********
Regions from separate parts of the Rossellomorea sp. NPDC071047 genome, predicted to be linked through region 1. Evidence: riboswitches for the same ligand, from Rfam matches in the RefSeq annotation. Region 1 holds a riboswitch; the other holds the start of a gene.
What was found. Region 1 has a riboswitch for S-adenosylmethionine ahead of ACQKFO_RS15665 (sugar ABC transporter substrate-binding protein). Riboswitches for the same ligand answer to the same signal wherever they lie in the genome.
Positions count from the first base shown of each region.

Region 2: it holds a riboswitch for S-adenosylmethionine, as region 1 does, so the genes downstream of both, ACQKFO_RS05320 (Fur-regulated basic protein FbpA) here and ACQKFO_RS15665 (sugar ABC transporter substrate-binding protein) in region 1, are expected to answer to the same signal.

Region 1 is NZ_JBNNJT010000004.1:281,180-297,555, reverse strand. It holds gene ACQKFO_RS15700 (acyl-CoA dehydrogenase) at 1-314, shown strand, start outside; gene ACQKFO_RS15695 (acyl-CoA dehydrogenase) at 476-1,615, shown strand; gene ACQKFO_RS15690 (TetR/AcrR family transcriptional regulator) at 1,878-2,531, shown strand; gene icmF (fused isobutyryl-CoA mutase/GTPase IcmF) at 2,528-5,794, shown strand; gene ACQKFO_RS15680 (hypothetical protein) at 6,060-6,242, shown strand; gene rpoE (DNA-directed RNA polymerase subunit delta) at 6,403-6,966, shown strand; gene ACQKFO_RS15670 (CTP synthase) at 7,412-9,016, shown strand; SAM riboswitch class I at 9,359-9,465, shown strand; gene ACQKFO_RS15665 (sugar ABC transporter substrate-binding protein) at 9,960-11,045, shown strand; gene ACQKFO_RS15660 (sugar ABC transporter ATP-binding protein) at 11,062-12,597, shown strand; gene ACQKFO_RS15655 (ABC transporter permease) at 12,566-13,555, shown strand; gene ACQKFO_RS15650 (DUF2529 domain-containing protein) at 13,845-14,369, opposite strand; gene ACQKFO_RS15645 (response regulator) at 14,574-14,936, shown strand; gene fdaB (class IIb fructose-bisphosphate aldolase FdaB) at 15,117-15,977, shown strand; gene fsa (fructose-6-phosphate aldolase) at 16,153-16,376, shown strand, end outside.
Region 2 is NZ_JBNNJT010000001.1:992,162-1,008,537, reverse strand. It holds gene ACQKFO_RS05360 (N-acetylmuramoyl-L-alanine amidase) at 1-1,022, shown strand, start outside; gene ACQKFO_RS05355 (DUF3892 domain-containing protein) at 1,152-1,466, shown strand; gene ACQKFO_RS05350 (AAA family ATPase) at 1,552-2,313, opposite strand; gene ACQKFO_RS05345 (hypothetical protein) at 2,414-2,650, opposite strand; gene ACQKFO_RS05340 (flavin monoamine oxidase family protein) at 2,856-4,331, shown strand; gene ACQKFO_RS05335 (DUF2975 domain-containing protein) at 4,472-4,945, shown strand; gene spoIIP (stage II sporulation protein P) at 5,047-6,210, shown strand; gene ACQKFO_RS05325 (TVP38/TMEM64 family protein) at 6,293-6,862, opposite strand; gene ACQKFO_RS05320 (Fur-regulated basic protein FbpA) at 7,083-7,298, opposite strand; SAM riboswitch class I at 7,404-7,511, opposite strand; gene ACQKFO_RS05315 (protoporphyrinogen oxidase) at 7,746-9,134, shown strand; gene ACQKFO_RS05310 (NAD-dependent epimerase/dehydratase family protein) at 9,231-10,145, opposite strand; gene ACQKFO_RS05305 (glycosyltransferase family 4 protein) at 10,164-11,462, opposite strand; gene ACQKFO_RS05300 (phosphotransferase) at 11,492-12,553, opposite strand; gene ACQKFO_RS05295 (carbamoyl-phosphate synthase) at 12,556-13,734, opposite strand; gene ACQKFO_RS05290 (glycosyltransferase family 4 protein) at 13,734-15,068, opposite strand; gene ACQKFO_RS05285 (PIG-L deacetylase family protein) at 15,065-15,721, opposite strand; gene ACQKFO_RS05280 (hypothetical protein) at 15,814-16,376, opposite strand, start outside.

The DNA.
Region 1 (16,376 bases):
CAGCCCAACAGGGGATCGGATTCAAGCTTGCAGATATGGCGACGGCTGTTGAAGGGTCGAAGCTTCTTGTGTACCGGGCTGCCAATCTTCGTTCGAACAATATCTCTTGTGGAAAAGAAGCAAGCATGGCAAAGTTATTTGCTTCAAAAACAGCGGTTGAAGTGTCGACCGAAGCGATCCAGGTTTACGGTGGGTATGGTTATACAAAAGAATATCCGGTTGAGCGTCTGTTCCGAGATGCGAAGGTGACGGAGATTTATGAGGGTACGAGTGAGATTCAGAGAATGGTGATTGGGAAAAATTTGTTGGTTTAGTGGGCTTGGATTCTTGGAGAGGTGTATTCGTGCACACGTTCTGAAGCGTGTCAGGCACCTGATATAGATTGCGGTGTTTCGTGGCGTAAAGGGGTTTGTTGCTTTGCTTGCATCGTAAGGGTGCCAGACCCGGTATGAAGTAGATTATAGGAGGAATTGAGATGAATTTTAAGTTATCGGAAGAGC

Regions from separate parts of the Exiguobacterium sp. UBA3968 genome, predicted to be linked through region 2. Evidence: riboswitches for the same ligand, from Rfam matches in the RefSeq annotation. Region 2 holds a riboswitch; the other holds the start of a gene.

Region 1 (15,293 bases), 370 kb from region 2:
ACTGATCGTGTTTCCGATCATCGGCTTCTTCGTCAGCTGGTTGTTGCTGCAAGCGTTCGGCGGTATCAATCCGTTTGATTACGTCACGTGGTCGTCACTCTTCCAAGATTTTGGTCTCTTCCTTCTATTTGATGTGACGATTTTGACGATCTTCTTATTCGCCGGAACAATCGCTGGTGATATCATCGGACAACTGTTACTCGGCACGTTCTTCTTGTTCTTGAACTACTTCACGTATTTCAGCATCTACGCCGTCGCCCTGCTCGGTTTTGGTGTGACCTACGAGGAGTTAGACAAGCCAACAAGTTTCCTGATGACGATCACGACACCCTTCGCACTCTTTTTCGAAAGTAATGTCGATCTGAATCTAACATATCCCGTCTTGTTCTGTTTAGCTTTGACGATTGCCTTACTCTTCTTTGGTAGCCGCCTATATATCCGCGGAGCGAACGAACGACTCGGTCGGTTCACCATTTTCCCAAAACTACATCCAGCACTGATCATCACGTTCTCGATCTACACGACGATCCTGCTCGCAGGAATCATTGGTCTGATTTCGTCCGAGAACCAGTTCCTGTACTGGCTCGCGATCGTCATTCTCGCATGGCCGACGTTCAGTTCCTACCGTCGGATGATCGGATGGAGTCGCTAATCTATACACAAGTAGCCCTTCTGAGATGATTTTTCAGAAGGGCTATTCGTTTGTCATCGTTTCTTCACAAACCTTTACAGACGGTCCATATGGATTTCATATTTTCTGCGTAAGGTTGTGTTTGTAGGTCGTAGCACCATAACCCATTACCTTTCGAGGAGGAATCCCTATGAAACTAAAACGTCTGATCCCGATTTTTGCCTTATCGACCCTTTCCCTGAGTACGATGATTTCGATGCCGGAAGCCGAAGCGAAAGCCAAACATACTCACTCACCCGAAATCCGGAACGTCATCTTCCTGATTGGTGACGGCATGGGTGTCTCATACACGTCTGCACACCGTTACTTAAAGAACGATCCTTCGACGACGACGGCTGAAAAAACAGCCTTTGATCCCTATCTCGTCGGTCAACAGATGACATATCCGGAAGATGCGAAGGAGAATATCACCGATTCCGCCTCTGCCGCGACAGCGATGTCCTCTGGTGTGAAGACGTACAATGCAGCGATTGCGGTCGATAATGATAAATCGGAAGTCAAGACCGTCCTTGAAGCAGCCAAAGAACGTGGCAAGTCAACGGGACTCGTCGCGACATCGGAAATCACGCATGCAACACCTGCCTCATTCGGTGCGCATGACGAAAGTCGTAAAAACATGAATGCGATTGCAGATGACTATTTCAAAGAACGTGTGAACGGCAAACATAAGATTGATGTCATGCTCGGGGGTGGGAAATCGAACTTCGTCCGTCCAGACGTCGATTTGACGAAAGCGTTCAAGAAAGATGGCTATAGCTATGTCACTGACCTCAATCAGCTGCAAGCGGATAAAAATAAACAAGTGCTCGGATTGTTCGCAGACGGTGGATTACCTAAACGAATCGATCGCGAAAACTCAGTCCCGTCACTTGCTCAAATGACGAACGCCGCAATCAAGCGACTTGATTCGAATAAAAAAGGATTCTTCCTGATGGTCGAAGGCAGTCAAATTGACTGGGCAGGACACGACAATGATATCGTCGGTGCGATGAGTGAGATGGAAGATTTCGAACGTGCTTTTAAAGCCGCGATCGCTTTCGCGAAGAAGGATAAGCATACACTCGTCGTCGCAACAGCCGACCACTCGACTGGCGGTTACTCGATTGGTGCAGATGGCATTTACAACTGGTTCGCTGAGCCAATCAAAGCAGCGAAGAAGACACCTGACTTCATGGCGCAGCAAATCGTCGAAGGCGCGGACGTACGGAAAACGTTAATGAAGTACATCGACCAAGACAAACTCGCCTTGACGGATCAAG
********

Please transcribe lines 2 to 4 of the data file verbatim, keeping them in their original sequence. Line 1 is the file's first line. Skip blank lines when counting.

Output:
What was found. Region 1 has a riboswitch for S-adenosylmethionine ahead of ACQKFO_RS15665 (sugar ABC transporter substrate-binding protein). Riboswitches for the same ligand answer to the same signal wherever they lie in the genome.
Positions count from the first base shown of each region.

Region 2: it holds a riboswitch for S-adenosylmethionine, as region 1 does, so the genes downstream of both, ACQKFO_RS05320 (Fur-regulated basic protein FbpA) here and ACQKFO_RS15665 (sugar ABC transporter substrate-binding protein) in region 1, are expected to answer to the same signal.